Two games is an almost impossibly small sample size from which to draw any meaningful conclusions, especially predictive ones. Still, through two games of the Capitals/Bruins first-round series, some Caps players have played well and others, well, have not. So with the necessary caveats in place, let’s take a look at how twenty Caps performed on home ice to open up the first round, shall we? Counting down from worst to first, here we go...
20. John Carlson
Carlson missed four of the Caps’ last seven regular-season games due to a lower-body injury and doesn’t look anywhere close to 100 percent healthy. He’s playing big and difficult minutes, and simply not handling them well, sporting a team-high 5.49 expected goals-against (xGA) per sixty at five-on-five, and not making up for his defensive shortcomings with any offense of which to speak, leaving him with a team-low 18.5 expected goals-for (xGF) percentage. Yikes.
19. Conor Sheary
Sheary was a revelation in the regular season, scoring 14 goals and finishing second on the team to Alex Ovechkin in individual expected goal rate. Through two playoff games, he’s third-worst on the team in that metric and is the only Caps skater that hasn’t yet managed a shot on goal (he averaged 1.7 per game during the regular season). Yes, his role has had a bit more of a defensive focus, frequently matching up against the Bruins’ top line, but he hasn’t fared well there either. The Caps need more from Sheary.
18. Michael Raffl
Arriving from Philly at the trade deadline, Raffl actually posted a team-high 64.5 xGF%. That number has dropped to 29.8 through two games, as no Cap has been on the ice for a higher rate of scoring chances against at five-on-five. Maybe it’s unrealistic to expect much from Raffl at this point in his career.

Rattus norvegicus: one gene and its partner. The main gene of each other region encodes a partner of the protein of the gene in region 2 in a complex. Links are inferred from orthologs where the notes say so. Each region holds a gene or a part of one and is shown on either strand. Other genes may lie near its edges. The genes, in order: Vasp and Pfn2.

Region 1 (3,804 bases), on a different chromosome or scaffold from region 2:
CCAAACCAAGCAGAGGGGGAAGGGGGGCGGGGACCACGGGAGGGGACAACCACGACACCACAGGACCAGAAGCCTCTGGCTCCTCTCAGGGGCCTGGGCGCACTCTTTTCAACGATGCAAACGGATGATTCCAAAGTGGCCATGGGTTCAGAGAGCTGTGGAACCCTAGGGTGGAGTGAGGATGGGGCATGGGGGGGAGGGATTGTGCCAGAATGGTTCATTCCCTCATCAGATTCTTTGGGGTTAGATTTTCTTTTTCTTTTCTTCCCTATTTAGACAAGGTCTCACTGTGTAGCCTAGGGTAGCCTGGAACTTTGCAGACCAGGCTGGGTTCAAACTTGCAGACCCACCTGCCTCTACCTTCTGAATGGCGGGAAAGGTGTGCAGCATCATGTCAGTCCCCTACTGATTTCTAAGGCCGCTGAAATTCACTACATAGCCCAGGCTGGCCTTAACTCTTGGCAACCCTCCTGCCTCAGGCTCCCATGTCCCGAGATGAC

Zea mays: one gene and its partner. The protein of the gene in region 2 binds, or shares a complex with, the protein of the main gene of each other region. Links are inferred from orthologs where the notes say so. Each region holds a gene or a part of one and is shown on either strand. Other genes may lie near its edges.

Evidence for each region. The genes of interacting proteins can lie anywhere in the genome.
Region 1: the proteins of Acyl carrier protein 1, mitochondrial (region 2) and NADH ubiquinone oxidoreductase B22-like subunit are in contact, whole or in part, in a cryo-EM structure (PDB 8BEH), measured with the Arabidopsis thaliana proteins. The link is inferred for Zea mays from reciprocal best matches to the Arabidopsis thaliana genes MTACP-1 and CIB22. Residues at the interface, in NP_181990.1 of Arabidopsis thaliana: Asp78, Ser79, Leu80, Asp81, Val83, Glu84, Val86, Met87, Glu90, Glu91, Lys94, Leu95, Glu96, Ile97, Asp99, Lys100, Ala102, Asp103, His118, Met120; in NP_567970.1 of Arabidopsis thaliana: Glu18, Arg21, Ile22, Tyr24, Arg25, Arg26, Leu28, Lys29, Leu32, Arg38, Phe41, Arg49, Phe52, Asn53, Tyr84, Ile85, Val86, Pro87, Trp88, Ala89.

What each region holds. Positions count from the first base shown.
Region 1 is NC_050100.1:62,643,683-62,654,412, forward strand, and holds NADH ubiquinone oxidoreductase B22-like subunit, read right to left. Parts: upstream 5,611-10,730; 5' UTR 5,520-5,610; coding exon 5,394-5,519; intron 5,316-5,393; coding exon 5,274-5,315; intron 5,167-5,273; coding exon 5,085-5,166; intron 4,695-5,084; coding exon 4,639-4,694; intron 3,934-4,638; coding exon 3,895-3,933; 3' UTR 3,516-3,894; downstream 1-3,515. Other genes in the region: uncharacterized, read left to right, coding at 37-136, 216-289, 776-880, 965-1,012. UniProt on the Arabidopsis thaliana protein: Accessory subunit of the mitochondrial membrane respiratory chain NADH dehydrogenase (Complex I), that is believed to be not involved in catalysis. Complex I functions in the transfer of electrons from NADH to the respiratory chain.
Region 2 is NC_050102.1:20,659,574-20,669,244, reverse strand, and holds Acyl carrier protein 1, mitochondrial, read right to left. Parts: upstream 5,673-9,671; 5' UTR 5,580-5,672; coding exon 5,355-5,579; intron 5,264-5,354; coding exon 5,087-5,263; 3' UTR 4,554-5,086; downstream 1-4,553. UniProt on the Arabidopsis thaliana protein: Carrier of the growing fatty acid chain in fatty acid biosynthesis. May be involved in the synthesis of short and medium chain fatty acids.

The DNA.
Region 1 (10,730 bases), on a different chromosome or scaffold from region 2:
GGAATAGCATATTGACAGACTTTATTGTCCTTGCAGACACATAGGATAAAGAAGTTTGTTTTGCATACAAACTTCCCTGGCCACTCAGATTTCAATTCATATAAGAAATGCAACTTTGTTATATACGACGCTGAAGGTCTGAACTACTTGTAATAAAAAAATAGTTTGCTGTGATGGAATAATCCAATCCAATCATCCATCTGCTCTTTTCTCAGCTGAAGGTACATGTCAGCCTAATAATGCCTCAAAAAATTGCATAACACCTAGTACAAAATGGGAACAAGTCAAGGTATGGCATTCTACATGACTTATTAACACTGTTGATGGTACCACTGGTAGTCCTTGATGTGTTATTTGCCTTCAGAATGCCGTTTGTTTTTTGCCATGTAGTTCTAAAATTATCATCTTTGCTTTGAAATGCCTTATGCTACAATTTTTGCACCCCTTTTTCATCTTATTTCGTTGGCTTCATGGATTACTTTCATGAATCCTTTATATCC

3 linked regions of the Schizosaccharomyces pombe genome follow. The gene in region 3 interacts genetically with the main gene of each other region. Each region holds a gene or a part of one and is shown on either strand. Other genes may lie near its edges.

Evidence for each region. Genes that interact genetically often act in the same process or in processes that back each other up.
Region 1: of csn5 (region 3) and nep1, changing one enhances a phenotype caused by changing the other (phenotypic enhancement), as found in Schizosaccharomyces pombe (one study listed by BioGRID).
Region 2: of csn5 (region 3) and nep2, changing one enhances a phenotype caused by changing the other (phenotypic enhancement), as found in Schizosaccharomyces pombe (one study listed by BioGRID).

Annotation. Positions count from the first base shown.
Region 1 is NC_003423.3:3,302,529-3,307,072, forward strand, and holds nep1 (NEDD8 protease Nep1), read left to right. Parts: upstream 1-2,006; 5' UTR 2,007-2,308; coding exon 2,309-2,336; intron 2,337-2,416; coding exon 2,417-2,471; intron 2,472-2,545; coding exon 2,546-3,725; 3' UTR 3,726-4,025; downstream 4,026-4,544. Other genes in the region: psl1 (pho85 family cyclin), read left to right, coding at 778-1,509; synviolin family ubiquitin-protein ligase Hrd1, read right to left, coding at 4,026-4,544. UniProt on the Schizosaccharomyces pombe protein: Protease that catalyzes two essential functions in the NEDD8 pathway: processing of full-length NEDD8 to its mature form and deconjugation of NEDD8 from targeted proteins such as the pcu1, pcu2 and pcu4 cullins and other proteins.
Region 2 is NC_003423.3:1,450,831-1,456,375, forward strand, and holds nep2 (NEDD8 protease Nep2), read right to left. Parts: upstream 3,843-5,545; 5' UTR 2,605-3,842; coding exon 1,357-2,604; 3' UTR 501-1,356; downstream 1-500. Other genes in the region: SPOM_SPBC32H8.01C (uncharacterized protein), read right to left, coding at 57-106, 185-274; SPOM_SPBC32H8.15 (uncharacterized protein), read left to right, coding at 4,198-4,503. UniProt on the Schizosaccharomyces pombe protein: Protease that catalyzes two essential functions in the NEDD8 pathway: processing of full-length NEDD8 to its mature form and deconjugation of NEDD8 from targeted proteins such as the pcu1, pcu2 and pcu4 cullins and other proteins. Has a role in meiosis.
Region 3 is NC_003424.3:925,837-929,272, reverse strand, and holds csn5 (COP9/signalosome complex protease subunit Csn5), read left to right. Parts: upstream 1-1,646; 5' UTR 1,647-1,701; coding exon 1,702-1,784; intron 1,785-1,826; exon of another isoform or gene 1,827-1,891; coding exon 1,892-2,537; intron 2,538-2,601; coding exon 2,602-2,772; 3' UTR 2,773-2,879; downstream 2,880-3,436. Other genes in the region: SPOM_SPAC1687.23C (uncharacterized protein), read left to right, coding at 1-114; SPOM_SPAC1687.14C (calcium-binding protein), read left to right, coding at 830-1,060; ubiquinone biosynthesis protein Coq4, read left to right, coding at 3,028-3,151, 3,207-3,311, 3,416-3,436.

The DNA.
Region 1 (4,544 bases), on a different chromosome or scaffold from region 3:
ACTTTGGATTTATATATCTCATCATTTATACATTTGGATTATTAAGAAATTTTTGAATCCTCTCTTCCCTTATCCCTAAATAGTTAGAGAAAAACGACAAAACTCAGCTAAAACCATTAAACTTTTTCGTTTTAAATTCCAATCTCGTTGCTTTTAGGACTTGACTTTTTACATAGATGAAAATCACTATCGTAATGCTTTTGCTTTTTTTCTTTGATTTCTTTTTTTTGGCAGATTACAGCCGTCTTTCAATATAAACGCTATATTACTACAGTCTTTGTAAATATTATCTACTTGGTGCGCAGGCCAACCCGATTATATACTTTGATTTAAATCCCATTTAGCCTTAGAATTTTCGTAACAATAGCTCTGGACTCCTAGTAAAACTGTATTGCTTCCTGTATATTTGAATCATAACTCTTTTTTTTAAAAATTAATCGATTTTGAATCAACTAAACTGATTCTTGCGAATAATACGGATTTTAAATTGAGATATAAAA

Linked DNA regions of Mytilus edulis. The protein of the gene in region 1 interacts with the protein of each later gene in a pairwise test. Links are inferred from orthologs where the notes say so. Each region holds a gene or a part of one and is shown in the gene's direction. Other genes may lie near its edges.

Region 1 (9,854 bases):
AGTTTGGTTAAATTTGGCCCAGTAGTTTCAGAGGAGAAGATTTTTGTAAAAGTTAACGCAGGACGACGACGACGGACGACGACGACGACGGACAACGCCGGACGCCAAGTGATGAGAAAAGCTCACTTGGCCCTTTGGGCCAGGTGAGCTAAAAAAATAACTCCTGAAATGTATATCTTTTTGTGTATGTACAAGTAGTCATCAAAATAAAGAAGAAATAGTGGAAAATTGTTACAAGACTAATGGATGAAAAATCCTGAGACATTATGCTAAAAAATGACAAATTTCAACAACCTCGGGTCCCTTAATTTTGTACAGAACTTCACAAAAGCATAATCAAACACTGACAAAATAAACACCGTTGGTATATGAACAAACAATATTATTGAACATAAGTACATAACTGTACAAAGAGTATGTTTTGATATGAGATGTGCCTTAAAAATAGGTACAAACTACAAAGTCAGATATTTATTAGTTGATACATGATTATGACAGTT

17. Vitek Vanecek
We have to put him somewhere on this list, and this seems like a fine place to stick a guy who looked like he was in a bit of a groove, having stopped a couple of tough shots early before misplaying a relatively easy one and injuring himself. Brutal.
16. Carl Hagelin
If instead of going for a line change with the puck in the defensive zone, Hagelin had supported the breakout by being high in the zone on the left wing, does Brenden Dillon’s blind pass up the boards end up in the back of the Caps net? Maybe not. Is that enough to push him this far down the list? Given that he hasn’t done much of anything else, yeah, sure.
15. Dmitry Orlov
This might be a controversial place in the countdown to slot Orlov - after all, he had two terrific primary assists in Game 2 and has had some strong defensive plays and offensive rushes. But he also handed the Bruins their second goal in that game, and he and Carlson have been absolutely caved-in by Boston’s top-six forwards. It’s looking more and more like the pair should be broken up... for Orlov’s and the team’s sake.